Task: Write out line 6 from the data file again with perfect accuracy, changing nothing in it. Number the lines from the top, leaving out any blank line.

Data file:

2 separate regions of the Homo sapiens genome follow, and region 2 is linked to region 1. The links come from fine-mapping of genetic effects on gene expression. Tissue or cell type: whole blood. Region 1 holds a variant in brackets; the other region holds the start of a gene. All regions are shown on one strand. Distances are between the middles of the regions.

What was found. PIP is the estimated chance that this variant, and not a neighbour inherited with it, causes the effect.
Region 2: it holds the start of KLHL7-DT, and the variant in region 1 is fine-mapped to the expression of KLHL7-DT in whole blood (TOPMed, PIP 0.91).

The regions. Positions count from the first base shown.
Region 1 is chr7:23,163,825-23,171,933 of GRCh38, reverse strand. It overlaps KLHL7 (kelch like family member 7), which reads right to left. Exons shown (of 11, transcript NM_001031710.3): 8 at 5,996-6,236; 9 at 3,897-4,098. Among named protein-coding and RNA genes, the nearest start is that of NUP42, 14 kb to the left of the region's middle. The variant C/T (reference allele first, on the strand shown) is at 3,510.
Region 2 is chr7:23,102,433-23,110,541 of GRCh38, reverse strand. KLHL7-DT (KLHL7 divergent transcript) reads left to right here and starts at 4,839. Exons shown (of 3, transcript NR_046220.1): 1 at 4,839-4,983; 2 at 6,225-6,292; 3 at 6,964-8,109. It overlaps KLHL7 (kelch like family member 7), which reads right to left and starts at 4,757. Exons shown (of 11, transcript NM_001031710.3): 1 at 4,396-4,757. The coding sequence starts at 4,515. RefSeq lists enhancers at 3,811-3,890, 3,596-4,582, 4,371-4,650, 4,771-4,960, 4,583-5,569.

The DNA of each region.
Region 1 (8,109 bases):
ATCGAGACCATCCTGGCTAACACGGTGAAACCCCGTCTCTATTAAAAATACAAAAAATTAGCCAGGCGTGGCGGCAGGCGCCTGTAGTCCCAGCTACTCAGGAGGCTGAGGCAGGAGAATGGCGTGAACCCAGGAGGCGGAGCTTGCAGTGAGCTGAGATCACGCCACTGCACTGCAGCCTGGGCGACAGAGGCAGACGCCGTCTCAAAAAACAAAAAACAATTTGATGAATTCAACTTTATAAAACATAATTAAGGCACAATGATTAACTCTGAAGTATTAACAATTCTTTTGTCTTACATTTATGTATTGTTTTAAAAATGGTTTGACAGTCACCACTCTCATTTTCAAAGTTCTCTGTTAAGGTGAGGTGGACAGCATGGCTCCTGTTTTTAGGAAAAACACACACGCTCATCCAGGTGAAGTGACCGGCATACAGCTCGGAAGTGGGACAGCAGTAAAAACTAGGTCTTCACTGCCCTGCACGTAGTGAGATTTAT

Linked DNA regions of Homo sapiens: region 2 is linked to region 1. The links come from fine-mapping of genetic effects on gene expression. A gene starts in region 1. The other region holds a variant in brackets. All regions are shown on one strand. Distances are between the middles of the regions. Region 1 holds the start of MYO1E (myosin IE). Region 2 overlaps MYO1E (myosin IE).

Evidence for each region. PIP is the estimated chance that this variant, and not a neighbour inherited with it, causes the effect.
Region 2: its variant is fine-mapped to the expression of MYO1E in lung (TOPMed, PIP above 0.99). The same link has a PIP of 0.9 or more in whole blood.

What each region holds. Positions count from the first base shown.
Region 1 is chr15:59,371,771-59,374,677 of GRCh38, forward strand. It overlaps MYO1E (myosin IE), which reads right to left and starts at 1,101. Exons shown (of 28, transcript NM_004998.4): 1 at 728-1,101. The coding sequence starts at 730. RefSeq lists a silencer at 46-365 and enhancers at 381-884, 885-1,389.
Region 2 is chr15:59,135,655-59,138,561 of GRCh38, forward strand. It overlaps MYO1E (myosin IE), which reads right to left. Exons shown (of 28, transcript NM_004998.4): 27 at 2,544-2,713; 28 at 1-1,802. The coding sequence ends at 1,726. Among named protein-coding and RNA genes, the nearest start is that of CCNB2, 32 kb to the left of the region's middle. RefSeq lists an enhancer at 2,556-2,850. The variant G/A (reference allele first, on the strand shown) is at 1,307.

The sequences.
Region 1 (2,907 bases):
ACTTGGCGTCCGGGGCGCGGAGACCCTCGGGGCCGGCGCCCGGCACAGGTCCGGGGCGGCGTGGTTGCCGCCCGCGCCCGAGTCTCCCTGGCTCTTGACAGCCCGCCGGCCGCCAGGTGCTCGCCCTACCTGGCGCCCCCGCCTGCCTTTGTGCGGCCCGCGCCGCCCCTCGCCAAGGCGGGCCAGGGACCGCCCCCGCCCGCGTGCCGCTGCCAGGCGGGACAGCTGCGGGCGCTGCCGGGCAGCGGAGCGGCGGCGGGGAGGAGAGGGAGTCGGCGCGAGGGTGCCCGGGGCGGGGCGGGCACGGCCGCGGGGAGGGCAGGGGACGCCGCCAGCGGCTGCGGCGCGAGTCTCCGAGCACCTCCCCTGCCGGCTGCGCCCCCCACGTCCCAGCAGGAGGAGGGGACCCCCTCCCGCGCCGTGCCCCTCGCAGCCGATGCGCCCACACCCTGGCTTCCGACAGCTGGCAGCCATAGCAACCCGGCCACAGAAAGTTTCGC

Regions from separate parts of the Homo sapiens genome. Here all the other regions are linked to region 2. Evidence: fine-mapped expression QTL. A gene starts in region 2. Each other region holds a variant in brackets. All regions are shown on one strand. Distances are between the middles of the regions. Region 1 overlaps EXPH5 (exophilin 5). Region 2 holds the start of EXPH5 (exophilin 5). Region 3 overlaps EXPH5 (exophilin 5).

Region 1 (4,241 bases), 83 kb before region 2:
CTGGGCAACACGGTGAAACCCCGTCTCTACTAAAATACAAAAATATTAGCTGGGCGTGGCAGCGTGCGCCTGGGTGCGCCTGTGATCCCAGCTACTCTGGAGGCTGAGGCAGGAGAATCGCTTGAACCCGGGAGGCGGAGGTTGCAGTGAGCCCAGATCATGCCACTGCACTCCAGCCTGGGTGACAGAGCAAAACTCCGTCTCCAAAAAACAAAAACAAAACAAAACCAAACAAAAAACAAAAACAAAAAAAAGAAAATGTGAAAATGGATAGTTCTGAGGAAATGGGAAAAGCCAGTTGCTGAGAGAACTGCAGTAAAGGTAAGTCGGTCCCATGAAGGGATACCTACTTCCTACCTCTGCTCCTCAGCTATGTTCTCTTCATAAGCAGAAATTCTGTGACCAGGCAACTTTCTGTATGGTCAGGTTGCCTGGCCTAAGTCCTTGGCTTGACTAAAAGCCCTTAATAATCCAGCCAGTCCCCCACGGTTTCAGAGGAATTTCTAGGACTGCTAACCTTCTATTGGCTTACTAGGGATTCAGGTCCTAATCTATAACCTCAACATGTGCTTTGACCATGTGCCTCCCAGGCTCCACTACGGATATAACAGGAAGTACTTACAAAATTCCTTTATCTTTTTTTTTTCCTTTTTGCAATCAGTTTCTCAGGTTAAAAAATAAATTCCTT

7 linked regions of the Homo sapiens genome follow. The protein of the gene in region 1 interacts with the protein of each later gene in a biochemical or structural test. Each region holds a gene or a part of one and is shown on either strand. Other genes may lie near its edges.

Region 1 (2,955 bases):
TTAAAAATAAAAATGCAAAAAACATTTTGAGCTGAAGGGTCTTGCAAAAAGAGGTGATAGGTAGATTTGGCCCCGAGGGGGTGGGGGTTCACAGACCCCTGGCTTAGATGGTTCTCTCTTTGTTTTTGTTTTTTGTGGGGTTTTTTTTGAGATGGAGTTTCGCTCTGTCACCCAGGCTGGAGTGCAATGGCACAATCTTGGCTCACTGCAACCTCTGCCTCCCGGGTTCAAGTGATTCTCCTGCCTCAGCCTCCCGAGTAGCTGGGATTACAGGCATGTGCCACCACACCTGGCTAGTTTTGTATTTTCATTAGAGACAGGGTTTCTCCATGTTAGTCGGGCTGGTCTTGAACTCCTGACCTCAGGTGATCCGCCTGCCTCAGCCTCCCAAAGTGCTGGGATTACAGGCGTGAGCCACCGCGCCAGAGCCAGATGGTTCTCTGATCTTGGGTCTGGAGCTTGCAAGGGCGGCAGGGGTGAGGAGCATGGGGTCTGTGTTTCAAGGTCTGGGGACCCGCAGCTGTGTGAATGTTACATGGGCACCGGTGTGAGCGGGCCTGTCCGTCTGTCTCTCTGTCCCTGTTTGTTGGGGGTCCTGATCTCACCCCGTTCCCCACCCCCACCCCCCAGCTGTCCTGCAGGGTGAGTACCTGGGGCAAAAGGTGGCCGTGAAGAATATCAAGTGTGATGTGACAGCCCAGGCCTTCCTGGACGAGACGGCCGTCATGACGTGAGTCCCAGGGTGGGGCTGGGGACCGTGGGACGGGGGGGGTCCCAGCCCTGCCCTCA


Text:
Region 2 is chr7:23,102,433-23,110,541 of GRCh38, reverse strand. KLHL7-DT (KLHL7 divergent transcript) reads left to right here and starts at 4,839. Exons shown (of 3, transcript NR_046220.1): 1 at 4,839-4,983; 2 at 6,225-6,292; 3 at 6,964-8,109. It overlaps KLHL7 (kelch like family member 7), which reads right to left and starts at 4,757. Exons shown (of 11, transcript NM_001031710.3): 1 at 4,396-4,757. The coding sequence starts at 4,515. RefSeq lists enhancers at 3,811-3,890, 3,596-4,582, 4,371-4,650, 4,771-4,960, 4,583-5,569.